Future of the Trust

The BBC Trust had come under severe pressure by the 2010-2015 coalition government. Both the Conservative Party and the Liberal Democrats were highly critical of the Trust model, stating that it has "failed".[18] Both parties favoured some kind of external regulation of the BBC.

Despite some early rhetoric about abolishing the Trust, the former Culture Secretary, Jeremy Hunt, has made clear that he would only act within the current Royal Charter, so major changes are unlikely until after the Charter expires in 2016. He has instead expressed his support for changing the name of the Trust and installing a new non-executive chairman on the BBC's Executive Board.[19][20]

The previous Culture Secretary, Maria Miller had not made clear a position on the BBC Trust's existence although it is expected that there will be some form of management and governance re-structure.

On 1 March 2016, an independent review by Sir David Clementi was published which recommended that the BBC Trust be disbanded. Citing previous controversies involving the BBC, such as its handling of the Jimmy Savile sexual abuse scandal, a Newsnight report which falsely implied that Lord McAlpine was involved in child abuse, controversies involving Russell Brand and Jonathan Ross, and other internal issues, he condluded that the Trust was "flawed" and unable to sufficiently self-regulate. He suggested that the BBC be overseen by an unitary board "charged with responsibility for meeting the obligations placed on it under the royal charter and agreement, and responsibility for the interests of licence fee payers", and that Ofcom take on the BBC's regulatory oversight. Clementi stated that his proposal would give the BBC "no hiding place", and explained that "no good governance system will ever guarantee good outcomes, but if you have a single board with a good governance system, you know who's responsible. One of the difficulties in those cases was it wasn't quite clear if the trust were dealing with it or whether the executive board were dealing with it. It fell to both of them and neither of them."[21][22]

The proposal to scrap the Trust was officially presented to Parliament as part of a Charter review white paper on 12 May 2016.[23][24]

The Trust Unit

The Trust is supported by a team of 70 staff, known as the Trust Unit. These staff are independent from the BBC Executive and include specialists in audience research, performance analysis, and finance. The Trust Unit is headed by its Director, Alex Towers.

In 2007/08, the BBC Trust cost £11.909 million to run; in 2008/09, £10.517 million; and in 2009/10, £10.502 million, excluding Ofcom fees.[25]

Audience Councils

The BBC Trust has four Audience Councils, which provide advice to the Trust on the views of the audience in each Nation of the UK. The four Councils are:


  1. 1 2 Department for Culture, Media and Sport (on behalf of Elizabeth II) (19 September 2006). "BBC Royal Charter" (PDF). Archived (PDF) from the original on 8 March 2007. Retrieved 3 March 2007.
  2. BBC (28 November 2006). "Press Release: Michael Grade resigns as BBC Chairman". Retrieved 28 November 2006.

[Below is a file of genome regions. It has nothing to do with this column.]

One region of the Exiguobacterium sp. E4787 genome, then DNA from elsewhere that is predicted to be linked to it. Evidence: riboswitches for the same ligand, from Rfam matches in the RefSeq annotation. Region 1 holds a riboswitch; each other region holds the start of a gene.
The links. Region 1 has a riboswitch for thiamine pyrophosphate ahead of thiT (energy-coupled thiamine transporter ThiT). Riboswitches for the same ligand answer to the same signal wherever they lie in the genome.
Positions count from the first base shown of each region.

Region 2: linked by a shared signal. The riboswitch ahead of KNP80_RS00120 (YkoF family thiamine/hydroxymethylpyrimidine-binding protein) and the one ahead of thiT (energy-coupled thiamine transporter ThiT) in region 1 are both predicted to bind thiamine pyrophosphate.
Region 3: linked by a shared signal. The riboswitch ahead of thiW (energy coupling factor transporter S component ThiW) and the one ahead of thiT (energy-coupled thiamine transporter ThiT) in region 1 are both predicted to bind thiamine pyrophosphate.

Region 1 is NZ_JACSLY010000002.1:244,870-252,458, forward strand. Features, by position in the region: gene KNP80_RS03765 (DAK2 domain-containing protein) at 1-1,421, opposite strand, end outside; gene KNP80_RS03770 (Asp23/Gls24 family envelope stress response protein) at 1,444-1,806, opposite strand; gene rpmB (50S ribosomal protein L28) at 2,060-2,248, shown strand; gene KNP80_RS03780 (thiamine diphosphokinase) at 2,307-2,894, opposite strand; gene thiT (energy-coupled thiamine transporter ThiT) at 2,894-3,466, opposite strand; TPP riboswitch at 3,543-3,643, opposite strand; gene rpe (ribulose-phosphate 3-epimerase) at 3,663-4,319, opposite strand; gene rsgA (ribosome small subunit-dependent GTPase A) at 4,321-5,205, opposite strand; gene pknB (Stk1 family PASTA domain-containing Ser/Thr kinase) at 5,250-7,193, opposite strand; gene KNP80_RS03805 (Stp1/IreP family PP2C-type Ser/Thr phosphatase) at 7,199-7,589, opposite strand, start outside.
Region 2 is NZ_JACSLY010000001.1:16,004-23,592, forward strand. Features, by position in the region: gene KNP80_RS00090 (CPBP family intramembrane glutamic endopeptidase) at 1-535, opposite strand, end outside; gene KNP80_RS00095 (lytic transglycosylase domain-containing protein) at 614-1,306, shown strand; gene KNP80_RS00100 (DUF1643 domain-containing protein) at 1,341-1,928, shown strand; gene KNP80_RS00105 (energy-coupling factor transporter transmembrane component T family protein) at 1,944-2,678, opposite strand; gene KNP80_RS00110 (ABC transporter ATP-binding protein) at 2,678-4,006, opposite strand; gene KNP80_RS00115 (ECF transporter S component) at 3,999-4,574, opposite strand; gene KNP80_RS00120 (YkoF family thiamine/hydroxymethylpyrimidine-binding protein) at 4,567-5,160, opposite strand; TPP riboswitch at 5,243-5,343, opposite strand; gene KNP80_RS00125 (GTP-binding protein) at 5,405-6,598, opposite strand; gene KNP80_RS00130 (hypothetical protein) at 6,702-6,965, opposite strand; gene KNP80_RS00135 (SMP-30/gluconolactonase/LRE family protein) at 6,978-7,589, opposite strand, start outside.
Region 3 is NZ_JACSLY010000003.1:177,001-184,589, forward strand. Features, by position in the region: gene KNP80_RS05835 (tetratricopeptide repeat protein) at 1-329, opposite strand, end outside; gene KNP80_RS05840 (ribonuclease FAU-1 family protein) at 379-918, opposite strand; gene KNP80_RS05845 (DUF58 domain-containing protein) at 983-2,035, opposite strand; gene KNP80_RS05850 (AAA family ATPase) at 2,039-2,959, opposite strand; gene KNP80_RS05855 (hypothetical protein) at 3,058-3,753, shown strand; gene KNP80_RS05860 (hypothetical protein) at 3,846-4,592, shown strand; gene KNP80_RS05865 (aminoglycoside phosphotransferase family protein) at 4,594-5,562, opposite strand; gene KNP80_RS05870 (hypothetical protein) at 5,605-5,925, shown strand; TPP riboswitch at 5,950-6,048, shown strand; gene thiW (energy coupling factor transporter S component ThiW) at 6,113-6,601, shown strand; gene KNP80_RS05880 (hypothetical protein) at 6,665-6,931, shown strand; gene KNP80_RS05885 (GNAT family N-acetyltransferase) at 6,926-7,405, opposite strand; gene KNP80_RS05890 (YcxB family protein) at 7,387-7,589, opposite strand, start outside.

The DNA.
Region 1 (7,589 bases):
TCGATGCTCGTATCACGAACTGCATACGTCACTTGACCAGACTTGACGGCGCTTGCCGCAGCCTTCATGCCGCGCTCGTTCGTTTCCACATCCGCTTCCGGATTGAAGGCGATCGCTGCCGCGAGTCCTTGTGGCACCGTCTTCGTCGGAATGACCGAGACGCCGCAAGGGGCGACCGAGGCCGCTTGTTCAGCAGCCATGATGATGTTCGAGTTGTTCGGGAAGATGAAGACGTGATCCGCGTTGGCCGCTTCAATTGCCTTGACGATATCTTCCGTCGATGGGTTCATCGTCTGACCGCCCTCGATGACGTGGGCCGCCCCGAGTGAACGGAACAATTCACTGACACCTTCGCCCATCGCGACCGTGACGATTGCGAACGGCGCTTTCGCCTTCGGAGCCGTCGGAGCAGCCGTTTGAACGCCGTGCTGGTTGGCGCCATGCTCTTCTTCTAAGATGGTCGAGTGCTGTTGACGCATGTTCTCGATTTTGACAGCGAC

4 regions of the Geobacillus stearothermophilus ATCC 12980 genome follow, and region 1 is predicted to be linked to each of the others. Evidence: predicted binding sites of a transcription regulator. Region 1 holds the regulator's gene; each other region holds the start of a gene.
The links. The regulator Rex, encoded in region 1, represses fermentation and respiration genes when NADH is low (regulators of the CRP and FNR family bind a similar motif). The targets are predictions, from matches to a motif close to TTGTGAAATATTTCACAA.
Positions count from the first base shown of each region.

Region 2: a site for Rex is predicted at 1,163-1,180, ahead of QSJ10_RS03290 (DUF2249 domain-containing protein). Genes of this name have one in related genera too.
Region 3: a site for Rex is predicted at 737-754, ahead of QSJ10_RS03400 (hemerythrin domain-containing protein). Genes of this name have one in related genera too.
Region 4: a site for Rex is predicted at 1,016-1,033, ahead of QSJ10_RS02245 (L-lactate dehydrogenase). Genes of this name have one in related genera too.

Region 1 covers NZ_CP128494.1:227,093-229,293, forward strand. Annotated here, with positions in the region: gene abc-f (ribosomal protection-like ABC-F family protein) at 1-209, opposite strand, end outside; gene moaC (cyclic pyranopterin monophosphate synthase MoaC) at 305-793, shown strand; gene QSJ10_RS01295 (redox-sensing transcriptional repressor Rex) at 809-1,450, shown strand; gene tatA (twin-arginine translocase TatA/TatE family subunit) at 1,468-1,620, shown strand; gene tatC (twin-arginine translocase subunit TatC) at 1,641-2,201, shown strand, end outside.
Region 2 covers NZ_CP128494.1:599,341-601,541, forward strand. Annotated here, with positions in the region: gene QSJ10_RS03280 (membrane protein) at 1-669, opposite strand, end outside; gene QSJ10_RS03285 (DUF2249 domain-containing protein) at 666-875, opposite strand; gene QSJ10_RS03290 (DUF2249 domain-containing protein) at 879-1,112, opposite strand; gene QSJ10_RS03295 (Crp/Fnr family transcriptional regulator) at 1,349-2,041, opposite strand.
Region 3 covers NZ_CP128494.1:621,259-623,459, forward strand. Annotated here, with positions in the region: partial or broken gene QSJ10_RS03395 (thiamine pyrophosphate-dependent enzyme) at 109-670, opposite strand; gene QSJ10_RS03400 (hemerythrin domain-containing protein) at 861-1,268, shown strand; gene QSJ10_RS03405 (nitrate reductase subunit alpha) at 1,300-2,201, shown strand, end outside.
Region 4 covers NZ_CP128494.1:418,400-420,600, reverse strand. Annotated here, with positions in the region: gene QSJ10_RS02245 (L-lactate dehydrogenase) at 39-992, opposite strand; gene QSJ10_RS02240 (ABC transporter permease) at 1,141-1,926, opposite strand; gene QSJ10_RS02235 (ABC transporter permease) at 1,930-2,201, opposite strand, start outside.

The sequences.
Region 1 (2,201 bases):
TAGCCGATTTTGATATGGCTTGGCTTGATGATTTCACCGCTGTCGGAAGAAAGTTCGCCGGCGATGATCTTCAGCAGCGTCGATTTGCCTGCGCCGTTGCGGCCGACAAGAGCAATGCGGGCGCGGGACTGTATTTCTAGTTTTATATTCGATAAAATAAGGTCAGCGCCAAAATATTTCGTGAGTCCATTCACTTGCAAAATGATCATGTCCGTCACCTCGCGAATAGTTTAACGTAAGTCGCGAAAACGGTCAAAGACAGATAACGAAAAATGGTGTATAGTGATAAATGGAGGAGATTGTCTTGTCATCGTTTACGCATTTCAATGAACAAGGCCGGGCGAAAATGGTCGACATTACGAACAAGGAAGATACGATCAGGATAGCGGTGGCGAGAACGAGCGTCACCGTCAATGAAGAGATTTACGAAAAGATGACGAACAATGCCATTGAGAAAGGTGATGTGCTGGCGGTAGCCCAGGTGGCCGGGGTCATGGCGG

3. BBC Trust (5 April 2007). "Sir Michael Lyons appointed BBC Chairman" (Press release). BBC. Archived from the original on 18 June 2009. Retrieved 10 April 2007.
  4. BBC Trust (14 September 2010). "Chairman of the BBC Trust" (Press release). BBC. Retrieved 29 December 2010.
  5. "Lord Patten to stand down from BBC for health reasons". BBC News. 6 May 2014. Retrieved 20 May 2014.
  6. "Rona Fairhead set to be BBC Trust chairwoman". BBC News. 31 August 2014. Retrieved 20 May 2014.
  7. "How Trustees are appointed". BBC Trust. Retrieved 22 November 2015.
  8. Sweney, Mark (25 October 2010). "New BBC Trust chair to take 16% pay cut". The Guardian. Retrieved 14 January 2014.
  9. Revoir, Paul (1 September 2011). "£6m-a-year? I was worth it, says Jonathan Ross who claims rivals would have paid him more". Daily Mail. Retrieved 11 January 2014.
  10. Rayner, Gordon (7 January 2010). "Jonathan Ross quits the BBC". Daily Telegraph. Retrieved 11 January 2014.
  11. BBC Trust Editorial Standards Committee 3 March 2009
  12. Jonny Paul, Complaints of BBC bias partially upheld, Jeruslam Post, 15 April 2009
  13. 1 2 Antony Lerman, The Guardian, 16 April 2009, What did Jeremy Bowen do wrong?
  14. The Independent, 16 April 2009, Bowen 'breached rules on impartiality'
  15. 1 2 Robert Fisk, The Independent, 16 April 2009, Robert Fisk: How can you trust the cowardly BBC?
  16. 1 2 The Independent, 16 April 2009, Leading article: Bad judgement
  17. "Michael Lyons: We have a duty to uphold impartiality". The Independent. 16 April 2009.
  18. "UK news: breaking stories, comment, analysis & debate - Mirror Online".
  19. Brown, Maggie (17 May 2010). "What are Jeremy Hunt's priorities as the new culture secretary?". The Guardian. London.
  20. Sweney, Mark (14 April 2010). "Jeremy Hunt: Tories would scrap BBC Trust". The Guardian. London.
  21. "Newsnight's McAlpine scandal - 13 days that brought down the BBC's chief". The Guardian. Retrieved 2 March 2016.
  22. "Report urges end to 94 years of BBC self-regulation". The Guardian. Retrieved 2 March 2016.
  23. "The BBC dodges an existential crisis". The Economist. Retrieved 17 May 2016.
  24. "Charter renewal: BBC must focus on 'distinctive content'". BBC News. Retrieved 17 May 2016.
  25. BBC Trust (5 July 2010). "Annual Report and Accounts 2009/10". Retrieved 5 July 2010.

External links